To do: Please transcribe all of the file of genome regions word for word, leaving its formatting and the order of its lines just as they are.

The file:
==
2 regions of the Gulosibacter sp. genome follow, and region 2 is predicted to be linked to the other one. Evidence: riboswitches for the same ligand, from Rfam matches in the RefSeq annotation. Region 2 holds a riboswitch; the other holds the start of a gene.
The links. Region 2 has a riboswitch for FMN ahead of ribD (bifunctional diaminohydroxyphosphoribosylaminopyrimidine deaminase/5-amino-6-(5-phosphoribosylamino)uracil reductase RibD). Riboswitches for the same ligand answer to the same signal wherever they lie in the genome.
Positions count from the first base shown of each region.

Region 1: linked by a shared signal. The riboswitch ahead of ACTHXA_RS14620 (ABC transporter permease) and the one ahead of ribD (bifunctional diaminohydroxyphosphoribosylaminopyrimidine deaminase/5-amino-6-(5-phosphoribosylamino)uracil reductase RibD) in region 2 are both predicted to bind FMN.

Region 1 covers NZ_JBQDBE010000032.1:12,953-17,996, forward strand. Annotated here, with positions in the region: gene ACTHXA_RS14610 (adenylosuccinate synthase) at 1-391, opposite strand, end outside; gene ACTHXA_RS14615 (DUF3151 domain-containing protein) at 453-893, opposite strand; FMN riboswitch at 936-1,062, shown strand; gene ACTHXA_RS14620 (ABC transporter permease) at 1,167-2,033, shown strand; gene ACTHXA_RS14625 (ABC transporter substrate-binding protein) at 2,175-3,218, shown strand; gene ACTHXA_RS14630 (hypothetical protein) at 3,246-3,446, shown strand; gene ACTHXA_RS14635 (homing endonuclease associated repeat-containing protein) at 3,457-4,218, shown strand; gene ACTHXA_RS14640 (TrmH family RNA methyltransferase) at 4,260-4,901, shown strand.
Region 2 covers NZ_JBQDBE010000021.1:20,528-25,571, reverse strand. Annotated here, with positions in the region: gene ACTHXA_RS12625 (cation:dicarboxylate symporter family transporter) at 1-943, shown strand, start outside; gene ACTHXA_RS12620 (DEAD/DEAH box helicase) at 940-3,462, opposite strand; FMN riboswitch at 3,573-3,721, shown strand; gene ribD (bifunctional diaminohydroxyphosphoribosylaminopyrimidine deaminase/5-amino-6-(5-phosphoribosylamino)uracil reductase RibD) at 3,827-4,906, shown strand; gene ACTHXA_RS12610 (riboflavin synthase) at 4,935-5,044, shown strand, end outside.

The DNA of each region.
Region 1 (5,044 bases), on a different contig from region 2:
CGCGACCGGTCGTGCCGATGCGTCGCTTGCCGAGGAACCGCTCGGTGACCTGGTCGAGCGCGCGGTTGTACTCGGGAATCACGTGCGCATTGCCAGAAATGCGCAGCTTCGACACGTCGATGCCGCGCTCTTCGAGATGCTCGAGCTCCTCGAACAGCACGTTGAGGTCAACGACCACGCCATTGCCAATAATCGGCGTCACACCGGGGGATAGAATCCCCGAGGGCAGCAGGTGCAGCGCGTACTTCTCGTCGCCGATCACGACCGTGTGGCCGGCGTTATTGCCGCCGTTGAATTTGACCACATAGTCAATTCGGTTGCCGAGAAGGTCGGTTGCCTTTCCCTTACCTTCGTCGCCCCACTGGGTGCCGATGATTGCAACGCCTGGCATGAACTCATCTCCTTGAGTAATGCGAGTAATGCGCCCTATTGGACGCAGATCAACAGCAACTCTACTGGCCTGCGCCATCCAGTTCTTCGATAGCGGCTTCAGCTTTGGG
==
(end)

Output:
2 regions of the Gulosibacter sp. genome follow, and region 2 is predicted to be linked to the other one. Evidence: riboswitches for the same ligand, from Rfam matches in the RefSeq annotation. Region 2 holds a riboswitch; the other holds the start of a gene.
The links. Region 2 has a riboswitch for FMN ahead of ribD (bifunctional diaminohydroxyphosphoribosylaminopyrimidine deaminase/5-amino-6-(5-phosphoribosylamino)uracil reductase RibD). Riboswitches for the same ligand answer to the same signal wherever they lie in the genome.
Positions count from the first base shown of each region.

Region 1: linked by a shared signal. The riboswitch ahead of ACTHXA_RS14620 (ABC transporter permease) and the one ahead of ribD (bifunctional diaminohydroxyphosphoribosylaminopyrimidine deaminase/5-amino-6-(5-phosphoribosylamino)uracil reductase RibD) in region 2 are both predicted to bind FMN.

Region 1 covers NZ_JBQDBE010000032.1:12,953-17,996, forward strand. Annotated here, with positions in the region: gene ACTHXA_RS14610 (adenylosuccinate synthase) at 1-391, opposite strand, end outside; gene ACTHXA_RS14615 (DUF3151 domain-containing protein) at 453-893, opposite strand; FMN riboswitch at 936-1,062, shown strand; gene ACTHXA_RS14620 (ABC transporter permease) at 1,167-2,033, shown strand; gene ACTHXA_RS14625 (ABC transporter substrate-binding protein) at 2,175-3,218, shown strand; gene ACTHXA_RS14630 (hypothetical protein) at 3,246-3,446, shown strand; gene ACTHXA_RS14635 (homing endonuclease associated repeat-containing protein) at 3,457-4,218, shown strand; gene ACTHXA_RS14640 (TrmH family RNA methyltransferase) at 4,260-4,901, shown strand.
Region 2 covers NZ_JBQDBE010000021.1:20,528-25,571, reverse strand. Annotated here, with positions in the region: gene ACTHXA_RS12625 (cation:dicarboxylate symporter family transporter) at 1-943, shown strand, start outside; gene ACTHXA_RS12620 (DEAD/DEAH box helicase) at 940-3,462, opposite strand; FMN riboswitch at 3,573-3,721, shown strand; gene ribD (bifunctional diaminohydroxyphosphoribosylaminopyrimidine deaminase/5-amino-6-(5-phosphoribosylamino)uracil reductase RibD) at 3,827-4,906, shown strand; gene ACTHXA_RS12610 (riboflavin synthase) at 4,935-5,044, shown strand, end outside.

The DNA of each region.
Region 1 (5,044 bases), on a different contig from region 2:
CGCGACCGGTCGTGCCGATGCGTCGCTTGCCGAGGAACCGCTCGGTGACCTGGTCGAGCGCGCGGTTGTACTCGGGAATCACGTGCGCATTGCCAGAAATGCGCAGCTTCGACACGTCGATGCCGCGCTCTTCGAGATGCTCGAGCTCCTCGAACAGCACGTTGAGGTCAACGACCACGCCATTGCCAATAATCGGCGTCACACCGGGGGATAGAATCCCCGAGGGCAGCAGGTGCAGCGCGTACTTCTCGTCGCCGATCACGACCGTGTGGCCGGCGTTATTGCCGCCGTTGAATTTGACCACATAGTCAATTCGGTTGCCGAGAAGGTCGGTTGCCTTTCCCTTACCTTCGTCGCCCCACTGGGTGCCGATGATTGCAACGCCTGGCATGAACTCATCTCCTTGAGTAATGCGAGTAATGCGCCCTATTGGACGCAGATCAACAGCAACTCTACTGGCCTGCGCCATCCAGTTCTTCGATAGCGGCTTCAGCTTTGGG